Inverted Limbs in Fenestrated and Branched Endografts

ArticleinJournal of Endovascular Therapy 17(5):624-30 · October 2010with5 Reads
Impact Factor: 3.35 · DOI: 10.1583/10-3078.1 · Source: PubMed


    To describe our experience with the use of custom-designed branched or fenestrated endoprostheses incorporating an inverted contralateral limb in the bifurcated component.
    Retrospective analysis was performed of a prospectively maintained database of all patients undergoing endovascular aneurysm repair using modular branched or fenestrated devices at a university teaching hospital between January 2004 and February 2010. Of 102 cases, 7 male patients (mean age 69 years) were treated with modular devices that incorporated an inverted contralateral limb in the bifurcated component. Five patients had thoracoabdominal aortic aneurysm (4 type IV and 1 type II), 1 patient had a pararenal abdominal aortic aneurysm, and another had type I endoleak from a migrated AneuRx stent-graft. The technique was used primarily because of an existing bifurcated prosthesis (n=5), but in 2 patients without prior open surgery, this technique was needed because of anatomical constraints.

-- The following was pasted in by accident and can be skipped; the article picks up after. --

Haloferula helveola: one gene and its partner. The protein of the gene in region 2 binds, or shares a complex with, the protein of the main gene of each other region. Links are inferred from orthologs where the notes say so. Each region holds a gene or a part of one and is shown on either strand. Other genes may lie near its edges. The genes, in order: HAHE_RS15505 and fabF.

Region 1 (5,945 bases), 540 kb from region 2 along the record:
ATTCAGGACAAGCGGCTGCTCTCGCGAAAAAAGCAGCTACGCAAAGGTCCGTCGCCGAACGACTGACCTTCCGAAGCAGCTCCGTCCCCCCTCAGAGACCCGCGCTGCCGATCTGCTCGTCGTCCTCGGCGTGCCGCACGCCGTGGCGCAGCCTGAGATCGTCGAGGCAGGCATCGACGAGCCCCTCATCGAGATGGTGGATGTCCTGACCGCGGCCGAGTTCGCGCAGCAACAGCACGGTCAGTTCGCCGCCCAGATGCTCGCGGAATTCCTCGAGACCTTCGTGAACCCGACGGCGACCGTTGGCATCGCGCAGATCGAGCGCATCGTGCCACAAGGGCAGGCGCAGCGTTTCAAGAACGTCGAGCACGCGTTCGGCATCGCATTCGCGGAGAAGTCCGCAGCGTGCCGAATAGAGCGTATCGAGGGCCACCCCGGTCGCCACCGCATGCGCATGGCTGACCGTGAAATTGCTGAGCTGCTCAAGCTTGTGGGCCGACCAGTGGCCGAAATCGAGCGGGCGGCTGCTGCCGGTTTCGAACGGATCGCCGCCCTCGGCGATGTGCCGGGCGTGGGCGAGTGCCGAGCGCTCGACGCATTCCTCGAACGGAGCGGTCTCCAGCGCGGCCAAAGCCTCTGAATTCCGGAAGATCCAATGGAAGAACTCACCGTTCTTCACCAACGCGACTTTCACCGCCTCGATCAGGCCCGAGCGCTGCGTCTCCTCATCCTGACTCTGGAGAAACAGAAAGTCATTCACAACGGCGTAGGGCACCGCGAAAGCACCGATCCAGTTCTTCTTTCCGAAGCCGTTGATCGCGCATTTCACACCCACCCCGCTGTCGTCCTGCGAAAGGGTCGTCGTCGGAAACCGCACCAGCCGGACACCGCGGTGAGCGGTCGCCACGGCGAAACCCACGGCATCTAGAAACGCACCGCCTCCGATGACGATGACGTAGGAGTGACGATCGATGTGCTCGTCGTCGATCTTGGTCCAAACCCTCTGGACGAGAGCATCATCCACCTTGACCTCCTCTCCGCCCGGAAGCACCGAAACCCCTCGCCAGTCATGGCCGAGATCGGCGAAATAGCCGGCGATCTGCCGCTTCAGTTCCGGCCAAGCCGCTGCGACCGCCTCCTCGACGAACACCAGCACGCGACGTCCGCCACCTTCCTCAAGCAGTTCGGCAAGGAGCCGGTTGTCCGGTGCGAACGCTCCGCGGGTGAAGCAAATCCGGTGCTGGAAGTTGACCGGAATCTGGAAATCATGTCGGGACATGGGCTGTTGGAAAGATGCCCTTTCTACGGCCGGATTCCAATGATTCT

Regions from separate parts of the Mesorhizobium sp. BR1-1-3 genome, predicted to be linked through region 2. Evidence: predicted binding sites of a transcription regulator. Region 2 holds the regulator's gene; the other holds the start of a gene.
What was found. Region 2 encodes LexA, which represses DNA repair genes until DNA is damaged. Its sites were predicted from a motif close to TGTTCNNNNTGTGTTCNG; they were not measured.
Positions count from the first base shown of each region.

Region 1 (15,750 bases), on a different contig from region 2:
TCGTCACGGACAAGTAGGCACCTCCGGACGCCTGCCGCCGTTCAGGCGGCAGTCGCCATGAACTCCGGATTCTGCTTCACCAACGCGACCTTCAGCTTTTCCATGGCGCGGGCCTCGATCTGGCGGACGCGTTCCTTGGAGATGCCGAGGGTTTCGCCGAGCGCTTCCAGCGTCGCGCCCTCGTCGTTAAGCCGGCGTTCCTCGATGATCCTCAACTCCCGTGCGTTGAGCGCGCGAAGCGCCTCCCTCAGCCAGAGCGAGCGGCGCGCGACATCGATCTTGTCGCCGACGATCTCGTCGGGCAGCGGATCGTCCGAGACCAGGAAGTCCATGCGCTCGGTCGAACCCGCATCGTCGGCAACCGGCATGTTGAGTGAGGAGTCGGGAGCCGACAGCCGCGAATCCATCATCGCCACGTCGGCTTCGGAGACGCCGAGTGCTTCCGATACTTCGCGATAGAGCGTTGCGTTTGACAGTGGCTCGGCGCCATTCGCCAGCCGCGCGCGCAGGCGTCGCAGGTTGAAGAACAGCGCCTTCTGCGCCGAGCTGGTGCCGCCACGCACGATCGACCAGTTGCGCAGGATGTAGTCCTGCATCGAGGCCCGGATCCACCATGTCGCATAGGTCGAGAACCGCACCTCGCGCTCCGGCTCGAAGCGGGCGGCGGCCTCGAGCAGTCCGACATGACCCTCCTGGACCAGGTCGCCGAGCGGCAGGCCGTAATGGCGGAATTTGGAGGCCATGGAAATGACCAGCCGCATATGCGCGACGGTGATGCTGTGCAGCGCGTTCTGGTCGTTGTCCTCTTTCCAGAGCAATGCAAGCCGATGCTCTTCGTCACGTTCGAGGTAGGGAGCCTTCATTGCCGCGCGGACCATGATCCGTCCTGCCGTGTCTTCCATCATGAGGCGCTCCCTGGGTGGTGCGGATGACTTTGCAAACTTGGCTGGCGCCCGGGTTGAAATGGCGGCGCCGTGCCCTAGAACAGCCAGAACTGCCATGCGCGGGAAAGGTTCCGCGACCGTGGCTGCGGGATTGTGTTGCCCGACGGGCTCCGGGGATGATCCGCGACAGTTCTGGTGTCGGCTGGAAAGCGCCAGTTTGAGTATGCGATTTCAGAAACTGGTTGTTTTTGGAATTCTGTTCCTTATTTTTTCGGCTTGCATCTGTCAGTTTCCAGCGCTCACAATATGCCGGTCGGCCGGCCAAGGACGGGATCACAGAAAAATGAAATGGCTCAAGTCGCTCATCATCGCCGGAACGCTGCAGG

All devices were implanted as planned. There was no mortality. One patient required temporary hemodialysis prior to discharge; another patient developed permanent paraplegia, likely related to extensive aortic coverage. No device migration, component separation, or type I or III endoleaks were detected during a mean follow-up of 25 months, and no reinterventions have been necessary.
    The use of an inverted limb in the bifurcated component of modular endografts may allow endovascular treatment in scenarios where there is insufficient space to deploy a standard bifurcated component. This design modification allows an adequate sealing zone between the iliac extension limbs and the bifurcated component.